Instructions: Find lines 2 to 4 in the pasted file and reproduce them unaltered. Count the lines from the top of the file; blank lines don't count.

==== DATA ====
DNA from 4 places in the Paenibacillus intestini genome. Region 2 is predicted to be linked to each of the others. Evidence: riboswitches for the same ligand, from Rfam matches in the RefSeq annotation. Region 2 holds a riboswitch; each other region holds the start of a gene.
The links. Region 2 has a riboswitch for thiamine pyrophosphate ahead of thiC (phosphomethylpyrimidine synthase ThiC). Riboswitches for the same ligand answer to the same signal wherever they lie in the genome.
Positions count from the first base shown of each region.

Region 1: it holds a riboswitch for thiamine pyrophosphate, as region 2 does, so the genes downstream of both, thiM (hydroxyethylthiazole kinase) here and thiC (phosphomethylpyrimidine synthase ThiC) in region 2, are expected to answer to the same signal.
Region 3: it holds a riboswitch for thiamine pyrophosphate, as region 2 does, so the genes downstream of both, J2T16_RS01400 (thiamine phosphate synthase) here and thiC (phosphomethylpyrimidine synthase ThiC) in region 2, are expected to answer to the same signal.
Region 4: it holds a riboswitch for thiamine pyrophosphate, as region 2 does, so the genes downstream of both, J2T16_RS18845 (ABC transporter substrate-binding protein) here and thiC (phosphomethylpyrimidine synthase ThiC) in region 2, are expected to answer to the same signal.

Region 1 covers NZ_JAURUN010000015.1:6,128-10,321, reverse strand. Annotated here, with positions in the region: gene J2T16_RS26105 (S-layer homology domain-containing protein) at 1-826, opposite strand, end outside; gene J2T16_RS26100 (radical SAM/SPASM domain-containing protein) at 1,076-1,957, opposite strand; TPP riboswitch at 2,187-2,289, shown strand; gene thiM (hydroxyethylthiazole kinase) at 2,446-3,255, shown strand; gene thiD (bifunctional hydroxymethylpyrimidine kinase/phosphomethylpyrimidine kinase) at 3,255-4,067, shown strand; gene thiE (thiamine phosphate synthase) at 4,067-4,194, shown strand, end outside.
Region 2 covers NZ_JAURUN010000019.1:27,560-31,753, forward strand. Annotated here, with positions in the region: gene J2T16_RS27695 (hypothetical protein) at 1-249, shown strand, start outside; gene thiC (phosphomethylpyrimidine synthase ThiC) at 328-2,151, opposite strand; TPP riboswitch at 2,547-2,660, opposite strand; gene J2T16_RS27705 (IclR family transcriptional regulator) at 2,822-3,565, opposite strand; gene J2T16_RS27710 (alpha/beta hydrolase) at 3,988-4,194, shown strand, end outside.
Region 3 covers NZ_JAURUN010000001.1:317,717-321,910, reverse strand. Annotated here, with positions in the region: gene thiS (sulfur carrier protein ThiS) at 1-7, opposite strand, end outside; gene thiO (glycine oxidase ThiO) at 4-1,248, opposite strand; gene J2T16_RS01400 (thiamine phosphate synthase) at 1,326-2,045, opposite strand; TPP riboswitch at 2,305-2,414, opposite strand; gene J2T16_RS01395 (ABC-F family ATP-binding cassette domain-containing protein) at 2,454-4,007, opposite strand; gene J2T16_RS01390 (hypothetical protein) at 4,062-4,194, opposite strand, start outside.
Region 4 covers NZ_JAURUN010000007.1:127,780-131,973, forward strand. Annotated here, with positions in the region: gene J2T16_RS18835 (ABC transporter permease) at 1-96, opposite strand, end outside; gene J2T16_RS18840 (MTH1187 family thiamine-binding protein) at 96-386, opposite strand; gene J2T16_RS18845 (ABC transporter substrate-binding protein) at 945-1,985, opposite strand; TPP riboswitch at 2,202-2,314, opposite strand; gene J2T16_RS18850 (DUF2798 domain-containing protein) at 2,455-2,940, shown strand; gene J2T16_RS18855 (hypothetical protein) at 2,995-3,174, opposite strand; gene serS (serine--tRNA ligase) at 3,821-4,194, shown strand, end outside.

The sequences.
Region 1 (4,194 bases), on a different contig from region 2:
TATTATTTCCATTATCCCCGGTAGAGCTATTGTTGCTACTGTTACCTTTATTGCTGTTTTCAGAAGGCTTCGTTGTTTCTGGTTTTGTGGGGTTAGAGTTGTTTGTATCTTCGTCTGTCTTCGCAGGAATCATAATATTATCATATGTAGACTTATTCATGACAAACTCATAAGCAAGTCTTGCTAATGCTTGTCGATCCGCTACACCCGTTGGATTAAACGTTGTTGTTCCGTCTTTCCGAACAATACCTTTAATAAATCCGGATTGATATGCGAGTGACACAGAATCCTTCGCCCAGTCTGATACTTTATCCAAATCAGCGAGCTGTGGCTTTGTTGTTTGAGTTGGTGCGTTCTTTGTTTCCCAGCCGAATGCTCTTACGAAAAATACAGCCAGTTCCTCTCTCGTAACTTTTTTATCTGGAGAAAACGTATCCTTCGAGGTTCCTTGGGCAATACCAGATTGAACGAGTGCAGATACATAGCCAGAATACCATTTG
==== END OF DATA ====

The links. Region 2 has a riboswitch for thiamine pyrophosphate ahead of thiC (phosphomethylpyrimidine synthase ThiC). Riboswitches for the same ligand answer to the same signal wherever they lie in the genome.
Positions count from the first base shown of each region.

Region 1: it holds a riboswitch for thiamine pyrophosphate, as region 2 does, so the genes downstream of both, thiM (hydroxyethylthiazole kinase) here and thiC (phosphomethylpyrimidine synthase ThiC) in region 2, are expected to answer to the same signal.